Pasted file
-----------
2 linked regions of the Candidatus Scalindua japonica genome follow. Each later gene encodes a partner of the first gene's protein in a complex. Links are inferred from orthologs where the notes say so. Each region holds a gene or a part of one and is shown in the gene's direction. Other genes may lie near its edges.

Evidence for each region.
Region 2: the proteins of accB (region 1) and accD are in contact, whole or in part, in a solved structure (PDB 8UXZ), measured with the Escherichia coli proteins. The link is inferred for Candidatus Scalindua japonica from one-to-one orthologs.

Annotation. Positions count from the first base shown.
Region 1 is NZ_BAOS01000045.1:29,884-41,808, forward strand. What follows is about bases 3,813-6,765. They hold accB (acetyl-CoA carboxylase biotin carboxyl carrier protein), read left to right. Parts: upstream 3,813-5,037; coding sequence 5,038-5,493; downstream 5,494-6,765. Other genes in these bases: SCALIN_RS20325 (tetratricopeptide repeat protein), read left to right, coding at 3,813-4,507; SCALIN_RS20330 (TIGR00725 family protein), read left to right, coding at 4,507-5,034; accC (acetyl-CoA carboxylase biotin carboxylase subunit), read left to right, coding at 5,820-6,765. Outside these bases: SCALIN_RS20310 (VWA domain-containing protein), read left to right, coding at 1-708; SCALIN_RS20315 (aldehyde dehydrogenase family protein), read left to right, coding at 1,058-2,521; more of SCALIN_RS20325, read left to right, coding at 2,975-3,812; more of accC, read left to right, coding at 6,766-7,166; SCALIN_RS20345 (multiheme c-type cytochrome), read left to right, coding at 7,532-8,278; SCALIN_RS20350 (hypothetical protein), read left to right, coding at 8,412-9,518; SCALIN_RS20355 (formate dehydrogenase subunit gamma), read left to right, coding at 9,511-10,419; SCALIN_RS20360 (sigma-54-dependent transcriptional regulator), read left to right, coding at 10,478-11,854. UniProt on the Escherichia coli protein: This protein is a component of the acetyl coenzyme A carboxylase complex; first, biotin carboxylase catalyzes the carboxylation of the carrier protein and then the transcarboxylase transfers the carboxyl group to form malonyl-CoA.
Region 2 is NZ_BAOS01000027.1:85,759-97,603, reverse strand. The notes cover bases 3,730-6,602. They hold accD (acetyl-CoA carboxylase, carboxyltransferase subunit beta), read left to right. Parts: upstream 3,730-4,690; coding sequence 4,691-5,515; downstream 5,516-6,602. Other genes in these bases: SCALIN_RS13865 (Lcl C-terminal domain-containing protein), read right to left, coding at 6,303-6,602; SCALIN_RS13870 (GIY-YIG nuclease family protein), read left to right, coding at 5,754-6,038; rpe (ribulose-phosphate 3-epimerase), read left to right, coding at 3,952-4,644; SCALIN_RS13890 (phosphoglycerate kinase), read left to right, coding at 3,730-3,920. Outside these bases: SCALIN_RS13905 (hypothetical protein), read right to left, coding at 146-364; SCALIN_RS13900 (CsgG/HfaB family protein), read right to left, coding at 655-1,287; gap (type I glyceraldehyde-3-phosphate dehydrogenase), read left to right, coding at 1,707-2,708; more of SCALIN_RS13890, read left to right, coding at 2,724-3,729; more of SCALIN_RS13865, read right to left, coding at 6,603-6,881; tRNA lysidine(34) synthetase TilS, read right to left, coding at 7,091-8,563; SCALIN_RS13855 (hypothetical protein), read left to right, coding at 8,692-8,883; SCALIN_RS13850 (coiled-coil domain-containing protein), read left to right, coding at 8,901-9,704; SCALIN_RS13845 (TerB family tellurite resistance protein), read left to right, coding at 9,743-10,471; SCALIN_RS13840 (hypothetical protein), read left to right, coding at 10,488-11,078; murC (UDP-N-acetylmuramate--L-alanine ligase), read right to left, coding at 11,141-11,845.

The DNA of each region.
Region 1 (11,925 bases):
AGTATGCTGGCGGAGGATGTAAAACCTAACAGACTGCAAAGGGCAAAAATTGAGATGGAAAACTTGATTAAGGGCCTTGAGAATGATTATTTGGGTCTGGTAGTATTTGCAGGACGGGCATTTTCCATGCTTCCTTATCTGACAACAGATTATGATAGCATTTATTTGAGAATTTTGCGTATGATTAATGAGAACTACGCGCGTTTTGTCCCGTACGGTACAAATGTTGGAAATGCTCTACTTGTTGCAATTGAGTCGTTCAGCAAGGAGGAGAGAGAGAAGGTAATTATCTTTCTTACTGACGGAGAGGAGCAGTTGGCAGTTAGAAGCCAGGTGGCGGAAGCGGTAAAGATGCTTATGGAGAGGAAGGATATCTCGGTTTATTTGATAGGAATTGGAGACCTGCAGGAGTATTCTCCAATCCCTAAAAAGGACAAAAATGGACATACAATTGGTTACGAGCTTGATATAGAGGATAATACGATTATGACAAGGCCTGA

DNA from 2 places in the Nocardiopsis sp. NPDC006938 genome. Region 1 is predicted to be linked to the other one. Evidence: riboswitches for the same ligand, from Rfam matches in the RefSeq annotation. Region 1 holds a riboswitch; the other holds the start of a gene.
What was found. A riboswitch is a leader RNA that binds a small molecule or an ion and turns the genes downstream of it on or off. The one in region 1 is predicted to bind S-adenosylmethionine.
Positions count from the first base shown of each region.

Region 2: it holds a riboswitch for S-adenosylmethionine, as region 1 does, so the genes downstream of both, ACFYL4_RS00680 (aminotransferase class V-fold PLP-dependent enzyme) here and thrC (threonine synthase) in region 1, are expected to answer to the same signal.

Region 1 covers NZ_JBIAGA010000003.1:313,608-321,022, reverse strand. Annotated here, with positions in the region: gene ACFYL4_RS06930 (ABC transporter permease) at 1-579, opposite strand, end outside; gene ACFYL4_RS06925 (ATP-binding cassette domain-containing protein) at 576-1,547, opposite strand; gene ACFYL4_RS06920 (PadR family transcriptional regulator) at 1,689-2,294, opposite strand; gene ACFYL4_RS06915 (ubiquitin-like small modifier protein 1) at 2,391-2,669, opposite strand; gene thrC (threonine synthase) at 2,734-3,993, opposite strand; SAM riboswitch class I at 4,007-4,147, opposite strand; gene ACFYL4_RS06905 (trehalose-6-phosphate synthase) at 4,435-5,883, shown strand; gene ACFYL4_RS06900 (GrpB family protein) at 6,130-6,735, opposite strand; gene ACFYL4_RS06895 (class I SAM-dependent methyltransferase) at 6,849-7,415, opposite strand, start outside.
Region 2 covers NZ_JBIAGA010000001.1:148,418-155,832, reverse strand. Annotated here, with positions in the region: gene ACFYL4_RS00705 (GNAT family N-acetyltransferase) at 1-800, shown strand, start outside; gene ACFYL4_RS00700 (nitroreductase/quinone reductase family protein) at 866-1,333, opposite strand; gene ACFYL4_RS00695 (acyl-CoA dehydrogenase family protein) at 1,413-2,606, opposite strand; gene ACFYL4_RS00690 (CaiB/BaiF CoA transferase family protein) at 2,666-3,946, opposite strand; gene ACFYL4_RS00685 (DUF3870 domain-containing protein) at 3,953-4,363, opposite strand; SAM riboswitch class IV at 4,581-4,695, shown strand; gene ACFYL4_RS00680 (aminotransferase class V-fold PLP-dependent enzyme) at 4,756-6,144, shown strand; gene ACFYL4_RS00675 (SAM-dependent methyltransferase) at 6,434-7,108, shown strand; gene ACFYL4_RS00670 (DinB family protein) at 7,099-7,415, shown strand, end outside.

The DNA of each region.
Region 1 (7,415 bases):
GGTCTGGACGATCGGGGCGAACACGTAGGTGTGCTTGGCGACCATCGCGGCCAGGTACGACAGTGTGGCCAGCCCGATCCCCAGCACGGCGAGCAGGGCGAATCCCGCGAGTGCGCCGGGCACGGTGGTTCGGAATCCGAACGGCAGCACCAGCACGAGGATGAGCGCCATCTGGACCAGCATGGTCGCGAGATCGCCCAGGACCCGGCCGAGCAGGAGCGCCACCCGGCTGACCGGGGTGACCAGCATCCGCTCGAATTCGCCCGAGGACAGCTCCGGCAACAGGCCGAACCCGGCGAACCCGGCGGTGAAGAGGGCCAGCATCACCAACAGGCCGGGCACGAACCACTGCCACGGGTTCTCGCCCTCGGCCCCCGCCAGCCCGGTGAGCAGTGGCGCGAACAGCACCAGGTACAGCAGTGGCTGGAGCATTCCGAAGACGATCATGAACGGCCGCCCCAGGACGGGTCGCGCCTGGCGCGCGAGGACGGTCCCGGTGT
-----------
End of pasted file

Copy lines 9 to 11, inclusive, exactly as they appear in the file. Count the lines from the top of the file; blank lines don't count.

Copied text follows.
AGTATGCTGGCGGAGGATGTAAAACCTAACAGACTGCAAAGGGCAAAAATTGAGATGGAAAACTTGATTAAGGGCCTTGAGAATGATTATTTGGGTCTGGTAGTATTTGCAGGACGGGCATTTTCCATGCTTCCTTATCTGACAACAGATTATGATAGCATTTATTTGAGAATTTTGCGTATGATTAATGAGAACTACGCGCGTTTTGTCCCGTACGGTACAAATGTTGGAAATGCTCTACTTGTTGCAATTGAGTCGTTCAGCAAGGAGGAGAGAGAGAAGGTAATTATCTTTCTTACTGACGGAGAGGAGCAGTTGGCAGTTAGAAGCCAGGTGGCGGAAGCGGTAAAGATGCTTATGGAGAGGAAGGATATCTCGGTTTATTTGATAGGAATTGGAGACCTGCAGGAGTATTCTCCAATCCCTAAAAAGGACAAAAATGGACATACAATTGGTTACGAGCTTGATATAGAGGATAATACGATTATGACAAGGCCTGA

DNA from 2 places in the Nocardiopsis sp. NPDC006938 genome. Region 1 is predicted to be linked to the other one. Evidence: riboswitches for the same ligand, from Rfam matches in the RefSeq annotation. Region 1 holds a riboswitch; the other holds the start of a gene.
What was found. A riboswitch is a leader RNA that binds a small molecule or an ion and turns the genes downstream of it on or off. The one in region 1 is predicted to bind S-adenosylmethionine.